It is the nature of most any person in any time and in any place to believe that their particular time and particular place is the most significant, pivotal time and place to have ever existed. Perhaps it may be objectively true that here and now really is the most significant, pivotal time and place up until this point; to argue this point would be to get into a debate on the semantics of "significance", "time", "place", and "person". What seems to me to be absolutely true, however, is that for the individual person who believes their context to be the most significant (and even for the person who somehow believes it is not), the present is truly is the most significant realm of existence there has ever been. How frightening that the present is constantly slipping through our fingers into a past from which we must cobble together meaning and assign significance. None of these thoughts are new, but they are important.

This is a review of art, context, and art in context. It is not only an acknowledgement that no journalistic or critical endeavor exists in a vacuum of bias and experience, but an embrace of such. It is a recognition that form and meaning are temporal and an exploration into what those forms and meanings are in this particular moment to this particular person in this particular environment. As if a visual artist in a negative space exercise, shading the world around an object instead of focusing attention on the form of the object, my aim is to direct my attention to the world around what I directly see. In focusing on context, I hope to illuminate what I see, to see more clearly, to ascertain the transient from the eternal, and to learn more about the context in which I exist. 

It is important that I acknowledge some of the filters through which tint the way I see the world. I view these filters as being simultaneously common, as they are all I know, and specific, as they are all I know. I should clarify that I am addressing this not to claim privilege or marginalization (this dialogue has been attended to very comprehensively in many other places and is not the point of this review), but rather to give a name to some bias in perspective. Most of the filters I will list are demographic data and lack the nuance and strangeness of daily experience, but it'll do in a pinch. It is March 2018 as I write this. I am American. I live in Atlanta, Georgia. I am from Texas, in the part that doesn't have a Southern accent and has more of the culture of generic strip mall Middle America than a Flannery O'Connor story. I am white. I am a woman. I am in the upper-middle class and the creative class. I'm somewhere in the middle of the Kinsey scale. I am in the millennial generation. I do not have a formal journalistic, artistic, or literary background, but rather, a civil engineering bachelor's degree. I grew up Protestant, but now ascribe to the quasi-agnostic, quasi-new age spirituality which seems to be pretty typical for my demographic. I have leftist ideals but I don't know what to do with them. I could go on in pursuit of accuracy in description of this filter, but I must also acknowledge that all of these perspectives and the very acts of exploration of these perspectives have their own context and basis in history which must be explored--to go endlessly into categorization would be to ignore the thing beneath all of that, something so peripheral that I can't yet describe it.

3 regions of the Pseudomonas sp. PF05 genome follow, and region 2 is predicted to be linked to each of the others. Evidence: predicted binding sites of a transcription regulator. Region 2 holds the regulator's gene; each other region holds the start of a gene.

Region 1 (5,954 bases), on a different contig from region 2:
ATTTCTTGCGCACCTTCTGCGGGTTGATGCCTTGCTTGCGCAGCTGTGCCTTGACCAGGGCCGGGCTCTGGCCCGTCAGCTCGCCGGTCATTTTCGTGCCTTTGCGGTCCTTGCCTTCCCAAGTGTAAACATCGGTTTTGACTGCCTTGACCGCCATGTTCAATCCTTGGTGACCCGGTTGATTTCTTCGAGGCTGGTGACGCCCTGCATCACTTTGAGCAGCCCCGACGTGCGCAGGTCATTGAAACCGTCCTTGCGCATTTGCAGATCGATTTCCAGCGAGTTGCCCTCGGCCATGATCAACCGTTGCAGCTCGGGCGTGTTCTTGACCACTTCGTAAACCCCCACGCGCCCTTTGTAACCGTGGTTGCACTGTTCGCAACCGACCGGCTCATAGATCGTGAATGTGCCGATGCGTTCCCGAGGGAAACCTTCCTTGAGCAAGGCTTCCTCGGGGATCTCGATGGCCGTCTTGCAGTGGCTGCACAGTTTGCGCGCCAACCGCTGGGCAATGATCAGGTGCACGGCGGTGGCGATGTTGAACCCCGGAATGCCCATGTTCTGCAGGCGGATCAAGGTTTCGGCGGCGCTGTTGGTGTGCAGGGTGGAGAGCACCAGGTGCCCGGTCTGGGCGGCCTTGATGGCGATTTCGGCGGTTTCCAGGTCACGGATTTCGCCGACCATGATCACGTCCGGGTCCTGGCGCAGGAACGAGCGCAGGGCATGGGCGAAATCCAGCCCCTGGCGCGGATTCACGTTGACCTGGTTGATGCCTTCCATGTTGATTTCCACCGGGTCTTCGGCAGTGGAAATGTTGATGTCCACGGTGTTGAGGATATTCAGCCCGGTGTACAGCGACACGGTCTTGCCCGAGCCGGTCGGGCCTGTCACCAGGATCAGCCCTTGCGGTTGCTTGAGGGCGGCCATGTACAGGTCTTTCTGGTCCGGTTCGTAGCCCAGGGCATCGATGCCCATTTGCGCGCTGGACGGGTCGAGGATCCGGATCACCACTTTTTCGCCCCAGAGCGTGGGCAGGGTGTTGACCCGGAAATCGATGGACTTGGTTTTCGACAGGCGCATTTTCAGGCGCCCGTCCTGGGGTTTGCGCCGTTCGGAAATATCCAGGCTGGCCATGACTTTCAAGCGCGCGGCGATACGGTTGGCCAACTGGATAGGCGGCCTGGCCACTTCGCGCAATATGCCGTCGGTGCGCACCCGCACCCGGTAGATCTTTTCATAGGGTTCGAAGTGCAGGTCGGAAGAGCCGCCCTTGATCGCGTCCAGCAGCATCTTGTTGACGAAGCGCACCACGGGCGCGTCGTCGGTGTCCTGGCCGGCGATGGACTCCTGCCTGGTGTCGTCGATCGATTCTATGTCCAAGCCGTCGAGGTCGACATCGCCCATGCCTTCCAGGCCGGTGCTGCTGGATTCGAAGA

While medium is heavily tied to meaning and is in itself an aspect of context, I intend to review various forms of media without discrimination as to form, although my own biases will assuredly result in certain forms of media receiving more reflection (expect very little television and a good many books). The subjects of review will be found both via intentional searching and stumbled upon while drifting. Every review shall incorporate moments of self-reflection. I will attempt to contextualize each subject within the environment in which I receive it. To reiterate, it is my goal that in extending the context to more general phenomena, I may shed light on those phenomena and give further form and meaning to the subject. While not directly seeking to induce discomfort for myself or the reader, I will also try to sit with uncomfortable subject matter and realizations, explore the source and phenomenon of the discomfort, and use discomfort as a light and source of perspective. 

As the reader, I entrust in you the responsibility of reading around what I write. You must not trust my perspective. In fact, I don't even trust my own perspective--in the midst of writing this, I find this to be both lofty and banal. I'm not sure if it matters if it is lofty or banal. You must assess how my perspective is distorted by your perspective (and vice versa). Similar to the task I have assigned myself, I am assigning you with the task of viewing the space between the words: what is omitted, what is implied, what form it comes in, where it comes from, why it has been written, and what it says about the greater world in which it is read. Do not simply read deeply into this content, but read deeply into your frame of reference for viewing this content. Throw what you learn back at me so that I may read around what you have read around. And so on. And so on. 

Katherine Beaman